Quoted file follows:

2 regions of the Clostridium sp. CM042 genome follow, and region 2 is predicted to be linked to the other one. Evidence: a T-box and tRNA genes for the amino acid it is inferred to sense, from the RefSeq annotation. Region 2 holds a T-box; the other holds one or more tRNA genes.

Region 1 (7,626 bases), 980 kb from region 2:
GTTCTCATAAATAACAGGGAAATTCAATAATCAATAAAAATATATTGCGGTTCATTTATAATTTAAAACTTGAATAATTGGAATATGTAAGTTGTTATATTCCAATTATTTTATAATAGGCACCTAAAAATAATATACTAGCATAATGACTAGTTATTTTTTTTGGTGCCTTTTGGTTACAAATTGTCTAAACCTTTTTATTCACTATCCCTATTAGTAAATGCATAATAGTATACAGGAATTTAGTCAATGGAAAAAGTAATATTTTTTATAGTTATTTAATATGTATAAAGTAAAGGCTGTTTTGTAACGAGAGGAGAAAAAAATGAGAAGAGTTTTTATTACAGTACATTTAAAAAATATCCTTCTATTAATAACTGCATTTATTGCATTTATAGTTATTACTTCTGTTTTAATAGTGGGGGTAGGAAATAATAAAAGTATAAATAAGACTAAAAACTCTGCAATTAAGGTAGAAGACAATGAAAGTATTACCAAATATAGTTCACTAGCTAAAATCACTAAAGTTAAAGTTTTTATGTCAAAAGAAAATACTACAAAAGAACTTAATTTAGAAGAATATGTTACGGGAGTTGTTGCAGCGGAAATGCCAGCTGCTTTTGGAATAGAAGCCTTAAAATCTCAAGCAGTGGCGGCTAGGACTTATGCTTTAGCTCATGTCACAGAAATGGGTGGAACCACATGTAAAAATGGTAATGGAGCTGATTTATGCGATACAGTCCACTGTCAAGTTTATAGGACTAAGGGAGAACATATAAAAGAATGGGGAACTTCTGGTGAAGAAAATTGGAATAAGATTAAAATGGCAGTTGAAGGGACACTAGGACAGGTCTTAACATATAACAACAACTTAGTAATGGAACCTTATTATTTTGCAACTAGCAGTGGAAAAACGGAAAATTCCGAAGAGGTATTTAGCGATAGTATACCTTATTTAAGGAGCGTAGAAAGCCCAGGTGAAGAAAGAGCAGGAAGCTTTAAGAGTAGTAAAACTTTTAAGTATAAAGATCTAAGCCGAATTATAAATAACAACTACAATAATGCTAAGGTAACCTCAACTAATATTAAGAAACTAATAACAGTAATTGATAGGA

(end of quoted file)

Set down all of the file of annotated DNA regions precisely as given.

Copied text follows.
2 regions of the Clostridium sp. CM042 genome follow, and region 2 is predicted to be linked to the other one. Evidence: a T-box and tRNA genes for the amino acid it is inferred to sense, from the RefSeq annotation. Region 2 holds a T-box; the other holds one or more tRNA genes.

Region 1 (7,626 bases), 980 kb from region 2:
GTTCTCATAAATAACAGGGAAATTCAATAATCAATAAAAATATATTGCGGTTCATTTATAATTTAAAACTTGAATAATTGGAATATGTAAGTTGTTATATTCCAATTATTTTATAATAGGCACCTAAAAATAATATACTAGCATAATGACTAGTTATTTTTTTTGGTGCCTTTTGGTTACAAATTGTCTAAACCTTTTTATTCACTATCCCTATTAGTAAATGCATAATAGTATACAGGAATTTAGTCAATGGAAAAAGTAATATTTTTTATAGTTATTTAATATGTATAAAGTAAAGGCTGTTTTGTAACGAGAGGAGAAAAAAATGAGAAGAGTTTTTATTACAGTACATTTAAAAAATATCCTTCTATTAATAACTGCATTTATTGCATTTATAGTTATTACTTCTGTTTTAATAGTGGGGGTAGGAAATAATAAAAGTATAAATAAGACTAAAAACTCTGCAATTAAGGTAGAAGACAATGAAAGTATTACCAAATATAGTTCACTAGCTAAAATCACTAAAGTTAAAGTTTTTATGTCAAAAGAAAATACTACAAAAGAACTTAATTTAGAAGAATATGTTACGGGAGTTGTTGCAGCGGAAATGCCAGCTGCTTTTGGAATAGAAGCCTTAAAATCTCAAGCAGTGGCGGCTAGGACTTATGCTTTAGCTCATGTCACAGAAATGGGTGGAACCACATGTAAAAATGGTAATGGAGCTGATTTATGCGATACAGTCCACTGTCAAGTTTATAGGACTAAGGGAGAACATATAAAAGAATGGGGAACTTCTGGTGAAGAAAATTGGAATAAGATTAAAATGGCAGTTGAAGGGACACTAGGACAGGTCTTAACATATAACAACAACTTAGTAATGGAACCTTATTATTTTGCAACTAGCAGTGGAAAAACGGAAAATTCCGAAGAGGTATTTAGCGATAGTATACCTTATTTAAGGAGCGTAGAAAGCCCAGGTGAAGAAAGAGCAGGAAGCTTTAAGAGTAGTAAAACTTTTAAGTATAAAGATCTAAGCCGAATTATAAATAACAACTACAATAATGCTAAGGTAACCTCAACTAATATTAAGAAACTAATAACAGTAATTGATAGGA